3. The integrated circuit of claim 2, wherein the reset signal generator generates the reset signal in response to the timer control signal.
4. The integrated circuit of claim 2, wherein the predetermined time is substantially equal to a time needed for writing the detection signals into the nonvolatile memory in response to the program signal.
5. The integrated circuit of claim 1, wherein the nonvolatile memory comprises a plurality of memory cells for storing the detection signals.
6. The integrated circuit of claim 5, wherein the memory cells comprise electrically erasable and programmable read-only memory cells.
7. The integrated circuit of claim 1, wherein the detectors comprise a frequency detector for sensing a frequency of a system clock, a voltage detector for sensing a power supply voltage, a temperature detector for sensing temperature, or light detector for sensing light exposure, or any combination thereof.
8. An IC (integrated circuit) card, comprising:
an embedded CPU (central processing unit);
a plurality of detectors, wherein each detector detects a corresponding operating condition of the IC card and generates a detection signal that indicates an abnormal condition;
a reset signal generator for generating a reset signal;
a nonvolatile memory;
a plurality of latch circuits for respectively latching the detection signals from the plurality of detectors, output signals from said plurality of latches being fed to the nonvolatile memory; and
a logic circuit connected to said output signals from said plurality of latch circuits and producing a program signal upon a latch output signal indicating an abnormal condition, said program signal fed to said nonvolatile memory to cause said latch circuit outputs to be stored therein and said program signal being fed to said reset signal generator for generating a reset signal in response thereto,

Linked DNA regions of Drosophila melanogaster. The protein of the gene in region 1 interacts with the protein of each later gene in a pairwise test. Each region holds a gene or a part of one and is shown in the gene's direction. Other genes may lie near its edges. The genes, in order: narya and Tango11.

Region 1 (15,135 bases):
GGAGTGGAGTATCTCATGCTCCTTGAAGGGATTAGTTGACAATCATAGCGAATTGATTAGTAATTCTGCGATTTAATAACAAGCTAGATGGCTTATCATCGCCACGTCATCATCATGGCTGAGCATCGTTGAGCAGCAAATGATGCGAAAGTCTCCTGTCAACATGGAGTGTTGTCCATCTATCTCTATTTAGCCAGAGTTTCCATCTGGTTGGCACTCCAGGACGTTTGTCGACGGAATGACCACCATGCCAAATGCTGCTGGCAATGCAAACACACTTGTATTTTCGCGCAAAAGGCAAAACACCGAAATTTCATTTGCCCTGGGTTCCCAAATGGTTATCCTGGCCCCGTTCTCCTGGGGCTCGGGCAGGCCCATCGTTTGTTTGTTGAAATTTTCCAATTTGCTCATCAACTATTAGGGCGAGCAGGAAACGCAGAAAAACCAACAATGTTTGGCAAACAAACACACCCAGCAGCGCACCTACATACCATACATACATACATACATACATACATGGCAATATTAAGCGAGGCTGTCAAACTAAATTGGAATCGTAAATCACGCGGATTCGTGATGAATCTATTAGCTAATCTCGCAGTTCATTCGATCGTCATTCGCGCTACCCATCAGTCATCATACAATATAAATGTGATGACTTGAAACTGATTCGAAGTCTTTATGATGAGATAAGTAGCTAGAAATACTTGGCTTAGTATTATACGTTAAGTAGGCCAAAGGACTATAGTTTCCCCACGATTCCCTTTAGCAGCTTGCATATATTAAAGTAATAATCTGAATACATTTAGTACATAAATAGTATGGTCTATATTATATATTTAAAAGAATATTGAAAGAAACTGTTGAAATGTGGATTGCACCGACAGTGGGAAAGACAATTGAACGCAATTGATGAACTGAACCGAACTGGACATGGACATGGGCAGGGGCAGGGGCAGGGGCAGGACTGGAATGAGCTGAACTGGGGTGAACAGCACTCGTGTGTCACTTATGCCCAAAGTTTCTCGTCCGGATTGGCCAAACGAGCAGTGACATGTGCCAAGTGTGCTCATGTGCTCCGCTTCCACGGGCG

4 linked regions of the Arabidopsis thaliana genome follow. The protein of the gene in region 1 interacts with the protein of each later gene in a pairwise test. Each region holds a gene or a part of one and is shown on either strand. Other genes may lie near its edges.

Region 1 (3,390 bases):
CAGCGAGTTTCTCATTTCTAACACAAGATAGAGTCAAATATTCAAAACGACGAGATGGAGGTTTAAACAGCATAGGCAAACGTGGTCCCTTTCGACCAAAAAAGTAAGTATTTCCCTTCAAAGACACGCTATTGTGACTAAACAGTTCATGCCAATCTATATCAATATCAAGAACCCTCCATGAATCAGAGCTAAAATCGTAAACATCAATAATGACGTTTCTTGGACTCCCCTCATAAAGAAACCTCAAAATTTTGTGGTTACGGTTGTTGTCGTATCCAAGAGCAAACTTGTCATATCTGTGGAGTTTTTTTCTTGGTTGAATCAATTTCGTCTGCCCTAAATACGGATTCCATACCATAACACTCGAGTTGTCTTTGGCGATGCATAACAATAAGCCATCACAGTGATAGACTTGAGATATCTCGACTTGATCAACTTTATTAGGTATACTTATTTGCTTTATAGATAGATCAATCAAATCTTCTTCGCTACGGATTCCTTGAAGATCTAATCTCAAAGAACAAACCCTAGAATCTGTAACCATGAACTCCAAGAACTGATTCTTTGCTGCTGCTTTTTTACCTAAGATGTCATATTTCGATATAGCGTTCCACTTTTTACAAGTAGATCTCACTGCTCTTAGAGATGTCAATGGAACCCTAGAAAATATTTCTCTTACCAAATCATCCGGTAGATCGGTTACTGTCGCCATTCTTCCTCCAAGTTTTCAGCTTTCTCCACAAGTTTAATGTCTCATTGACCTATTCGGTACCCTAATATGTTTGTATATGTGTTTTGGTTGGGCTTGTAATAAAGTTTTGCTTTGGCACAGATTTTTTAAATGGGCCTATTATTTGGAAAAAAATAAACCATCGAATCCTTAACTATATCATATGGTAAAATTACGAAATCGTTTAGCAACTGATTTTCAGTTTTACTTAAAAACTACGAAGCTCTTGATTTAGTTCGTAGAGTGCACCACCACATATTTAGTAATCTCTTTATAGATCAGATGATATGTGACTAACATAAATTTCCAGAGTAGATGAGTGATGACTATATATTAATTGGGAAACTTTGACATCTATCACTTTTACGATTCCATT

wherein the embedded CPU is restarted in response to the reset signal after the detection signals have been stored in the nonvolatile memory in response to the program signal from the logic circuit, and wherein upon resetting of the CPU, a read signal is generated by the CPU to automatically read out a stored detection signal from the nonvolatile memory to be referred to by a user to indicate there was an abnormal condition detected.
9. The IC card of claim 8, further comprising a timer that generates a timer control signal fed to the reset generator when a predetermined time has elapsed after the program signal is produced by the logic circuit.
10. The IC card of claim 9, wherein the predetermined time is substantially equal to a time needed for writing the detection signals into the nonvolatile memory in response to the program signal.
11. The IC card of claim 8, wherein the nonvolatile memory comprises a plurality of memory cells for storing the detection signals.
12. The IC card of claim 11, wherein the memory cells comprise electrically erasable and programmable read-only memory cells.